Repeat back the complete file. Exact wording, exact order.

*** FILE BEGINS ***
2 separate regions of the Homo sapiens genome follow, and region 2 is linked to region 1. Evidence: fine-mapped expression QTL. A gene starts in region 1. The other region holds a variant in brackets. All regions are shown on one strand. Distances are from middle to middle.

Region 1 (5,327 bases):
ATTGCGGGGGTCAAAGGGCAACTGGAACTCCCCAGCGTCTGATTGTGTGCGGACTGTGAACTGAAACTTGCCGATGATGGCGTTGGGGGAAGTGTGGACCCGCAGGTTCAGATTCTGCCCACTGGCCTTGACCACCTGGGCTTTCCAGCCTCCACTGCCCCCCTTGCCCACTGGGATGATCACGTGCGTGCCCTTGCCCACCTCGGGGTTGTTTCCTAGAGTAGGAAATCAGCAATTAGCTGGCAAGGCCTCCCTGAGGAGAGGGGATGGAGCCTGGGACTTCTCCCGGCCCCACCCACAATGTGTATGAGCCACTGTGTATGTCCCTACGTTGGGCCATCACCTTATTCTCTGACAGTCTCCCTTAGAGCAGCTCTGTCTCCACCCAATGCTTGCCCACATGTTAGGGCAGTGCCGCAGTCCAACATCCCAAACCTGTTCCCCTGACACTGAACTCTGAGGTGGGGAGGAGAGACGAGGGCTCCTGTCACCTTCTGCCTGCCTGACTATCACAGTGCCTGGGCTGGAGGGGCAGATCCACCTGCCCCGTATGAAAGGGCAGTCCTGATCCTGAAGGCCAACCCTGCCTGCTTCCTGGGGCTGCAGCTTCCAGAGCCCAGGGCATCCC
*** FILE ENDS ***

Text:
2 separate regions of the Homo sapiens genome follow, and region 2 is linked to region 1. Evidence: fine-mapped expression QTL. A gene starts in region 1. The other region holds a variant in brackets. All regions are shown on one strand. Distances are from middle to middle.

Region 1 (5,327 bases):
ATTGCGGGGGTCAAAGGGCAACTGGAACTCCCCAGCGTCTGATTGTGTGCGGACTGTGAACTGAAACTTGCCGATGATGGCGTTGGGGGAAGTGTGGACCCGCAGGTTCAGATTCTGCCCACTGGCCTTGACCACCTGGGCTTTCCAGCCTCCACTGCCCCCCTTGCCCACTGGGATGATCACGTGCGTGCCCTTGCCCACCTCGGGGTTGTTTCCTAGAGTAGGAAATCAGCAATTAGCTGGCAAGGCCTCCCTGAGGAGAGGGGATGGAGCCTGGGACTTCTCCCGGCCCCACCCACAATGTGTATGAGCCACTGTGTATGTCCCTACGTTGGGCCATCACCTTATTCTCTGACAGTCTCCCTTAGAGCAGCTCTGTCTCCACCCAATGCTTGCCCACATGTTAGGGCAGTGCCGCAGTCCAACATCCCAAACCTGTTCCCCTGACACTGAACTCTGAGGTGGGGAGGAGAGACGAGGGCTCCTGTCACCTTCTGCCTGCCTGACTATCACAGTGCCTGGGCTGGAGGGGCAGATCCACCTGCCCCGTATGAAAGGGCAGTCCTGATCCTGAAGGCCAACCCTGCCTGCTTCCTGGGGCTGCAGCTTCCAGAGCCCAGGGCATCCC